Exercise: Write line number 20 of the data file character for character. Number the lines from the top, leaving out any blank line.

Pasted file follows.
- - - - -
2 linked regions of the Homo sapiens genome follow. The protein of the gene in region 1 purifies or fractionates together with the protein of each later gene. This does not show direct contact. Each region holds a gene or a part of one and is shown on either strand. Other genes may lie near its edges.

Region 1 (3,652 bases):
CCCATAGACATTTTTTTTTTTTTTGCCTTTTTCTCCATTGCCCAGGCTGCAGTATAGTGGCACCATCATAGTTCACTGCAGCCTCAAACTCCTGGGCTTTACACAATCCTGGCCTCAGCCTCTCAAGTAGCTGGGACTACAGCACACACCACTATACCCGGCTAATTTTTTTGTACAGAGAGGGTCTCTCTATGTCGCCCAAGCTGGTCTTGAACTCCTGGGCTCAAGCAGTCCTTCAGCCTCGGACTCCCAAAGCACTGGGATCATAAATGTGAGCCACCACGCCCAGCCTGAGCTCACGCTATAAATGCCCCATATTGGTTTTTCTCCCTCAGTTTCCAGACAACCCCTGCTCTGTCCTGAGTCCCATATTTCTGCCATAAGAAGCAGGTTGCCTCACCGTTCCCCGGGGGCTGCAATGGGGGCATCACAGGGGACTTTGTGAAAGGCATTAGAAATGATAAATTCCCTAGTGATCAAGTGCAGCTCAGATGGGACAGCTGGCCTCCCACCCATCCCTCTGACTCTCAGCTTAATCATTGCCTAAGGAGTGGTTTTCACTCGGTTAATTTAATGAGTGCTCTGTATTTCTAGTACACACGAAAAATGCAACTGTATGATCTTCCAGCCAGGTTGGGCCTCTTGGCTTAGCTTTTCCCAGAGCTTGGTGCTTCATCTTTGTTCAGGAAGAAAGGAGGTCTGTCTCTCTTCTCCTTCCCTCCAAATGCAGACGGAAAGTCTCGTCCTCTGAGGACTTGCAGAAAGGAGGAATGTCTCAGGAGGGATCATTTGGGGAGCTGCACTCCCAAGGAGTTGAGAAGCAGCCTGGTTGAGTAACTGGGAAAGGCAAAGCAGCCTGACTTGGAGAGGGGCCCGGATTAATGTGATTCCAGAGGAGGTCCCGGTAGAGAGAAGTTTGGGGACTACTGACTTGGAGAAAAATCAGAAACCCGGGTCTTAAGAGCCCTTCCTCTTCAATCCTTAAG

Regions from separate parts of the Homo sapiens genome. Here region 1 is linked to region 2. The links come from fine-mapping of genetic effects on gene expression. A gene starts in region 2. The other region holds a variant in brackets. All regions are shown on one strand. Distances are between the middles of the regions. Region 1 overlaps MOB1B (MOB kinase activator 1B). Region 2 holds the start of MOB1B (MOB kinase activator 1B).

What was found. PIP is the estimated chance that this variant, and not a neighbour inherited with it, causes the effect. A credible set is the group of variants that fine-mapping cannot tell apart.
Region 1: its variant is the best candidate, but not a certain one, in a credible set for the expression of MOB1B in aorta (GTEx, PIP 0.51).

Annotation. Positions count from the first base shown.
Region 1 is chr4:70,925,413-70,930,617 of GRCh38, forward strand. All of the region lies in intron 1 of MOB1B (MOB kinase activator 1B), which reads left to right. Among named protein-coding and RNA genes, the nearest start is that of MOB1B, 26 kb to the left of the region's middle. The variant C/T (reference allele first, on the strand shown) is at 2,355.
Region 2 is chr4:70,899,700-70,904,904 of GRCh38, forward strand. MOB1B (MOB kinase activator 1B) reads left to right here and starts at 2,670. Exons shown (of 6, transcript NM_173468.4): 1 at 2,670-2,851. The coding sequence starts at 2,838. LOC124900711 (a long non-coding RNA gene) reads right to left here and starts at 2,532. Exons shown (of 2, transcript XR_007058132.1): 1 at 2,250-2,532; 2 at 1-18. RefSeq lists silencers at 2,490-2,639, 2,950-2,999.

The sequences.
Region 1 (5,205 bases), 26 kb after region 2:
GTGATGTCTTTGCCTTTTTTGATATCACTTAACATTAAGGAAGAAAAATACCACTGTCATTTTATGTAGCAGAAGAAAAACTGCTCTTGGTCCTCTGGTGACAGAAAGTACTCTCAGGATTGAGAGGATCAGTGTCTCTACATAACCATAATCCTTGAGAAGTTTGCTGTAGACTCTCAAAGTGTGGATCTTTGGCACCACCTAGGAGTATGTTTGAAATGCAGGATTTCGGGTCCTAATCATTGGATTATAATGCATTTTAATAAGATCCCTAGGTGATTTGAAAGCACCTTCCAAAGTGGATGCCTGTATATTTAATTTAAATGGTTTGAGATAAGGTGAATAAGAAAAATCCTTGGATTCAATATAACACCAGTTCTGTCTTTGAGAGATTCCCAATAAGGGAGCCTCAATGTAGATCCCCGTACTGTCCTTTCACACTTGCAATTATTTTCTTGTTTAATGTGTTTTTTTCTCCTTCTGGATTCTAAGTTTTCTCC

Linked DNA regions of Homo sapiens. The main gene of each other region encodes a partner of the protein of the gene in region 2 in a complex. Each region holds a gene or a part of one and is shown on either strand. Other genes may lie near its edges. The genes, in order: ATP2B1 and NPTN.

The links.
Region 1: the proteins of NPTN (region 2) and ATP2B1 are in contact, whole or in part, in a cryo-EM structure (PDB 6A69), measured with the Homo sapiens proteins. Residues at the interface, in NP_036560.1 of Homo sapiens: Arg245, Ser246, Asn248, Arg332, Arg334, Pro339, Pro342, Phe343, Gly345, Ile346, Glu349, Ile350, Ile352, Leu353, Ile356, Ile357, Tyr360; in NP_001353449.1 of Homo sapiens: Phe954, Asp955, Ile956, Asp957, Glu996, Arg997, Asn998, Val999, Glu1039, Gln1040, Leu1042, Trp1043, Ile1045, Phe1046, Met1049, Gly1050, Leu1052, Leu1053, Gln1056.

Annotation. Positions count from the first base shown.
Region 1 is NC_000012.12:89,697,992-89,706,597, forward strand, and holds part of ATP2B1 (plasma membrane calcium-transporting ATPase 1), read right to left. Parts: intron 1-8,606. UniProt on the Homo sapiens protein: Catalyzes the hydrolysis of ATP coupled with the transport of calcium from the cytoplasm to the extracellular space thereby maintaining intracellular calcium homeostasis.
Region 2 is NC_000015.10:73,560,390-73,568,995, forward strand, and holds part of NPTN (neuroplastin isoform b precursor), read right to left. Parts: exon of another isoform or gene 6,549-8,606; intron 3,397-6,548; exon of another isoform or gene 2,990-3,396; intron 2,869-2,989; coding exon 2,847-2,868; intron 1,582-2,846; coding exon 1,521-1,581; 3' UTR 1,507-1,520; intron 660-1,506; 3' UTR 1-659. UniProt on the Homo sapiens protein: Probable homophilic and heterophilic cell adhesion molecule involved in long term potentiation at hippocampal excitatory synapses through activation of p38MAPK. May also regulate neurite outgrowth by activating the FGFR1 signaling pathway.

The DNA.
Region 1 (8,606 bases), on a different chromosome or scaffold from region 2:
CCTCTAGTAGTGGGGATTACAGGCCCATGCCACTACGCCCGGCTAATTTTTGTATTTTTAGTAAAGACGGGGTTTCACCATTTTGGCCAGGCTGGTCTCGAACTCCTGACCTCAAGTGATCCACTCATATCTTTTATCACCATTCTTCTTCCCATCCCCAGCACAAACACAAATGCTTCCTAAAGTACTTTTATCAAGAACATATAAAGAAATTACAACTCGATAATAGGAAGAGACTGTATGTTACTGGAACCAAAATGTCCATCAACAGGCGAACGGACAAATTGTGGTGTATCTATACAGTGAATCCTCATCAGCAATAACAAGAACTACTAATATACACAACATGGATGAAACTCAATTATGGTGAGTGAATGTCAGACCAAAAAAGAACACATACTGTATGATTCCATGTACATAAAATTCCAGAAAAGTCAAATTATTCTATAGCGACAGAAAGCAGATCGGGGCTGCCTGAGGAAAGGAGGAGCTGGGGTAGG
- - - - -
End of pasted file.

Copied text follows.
Region 1 (8,606 bases), on a different chromosome or scaffold from region 2: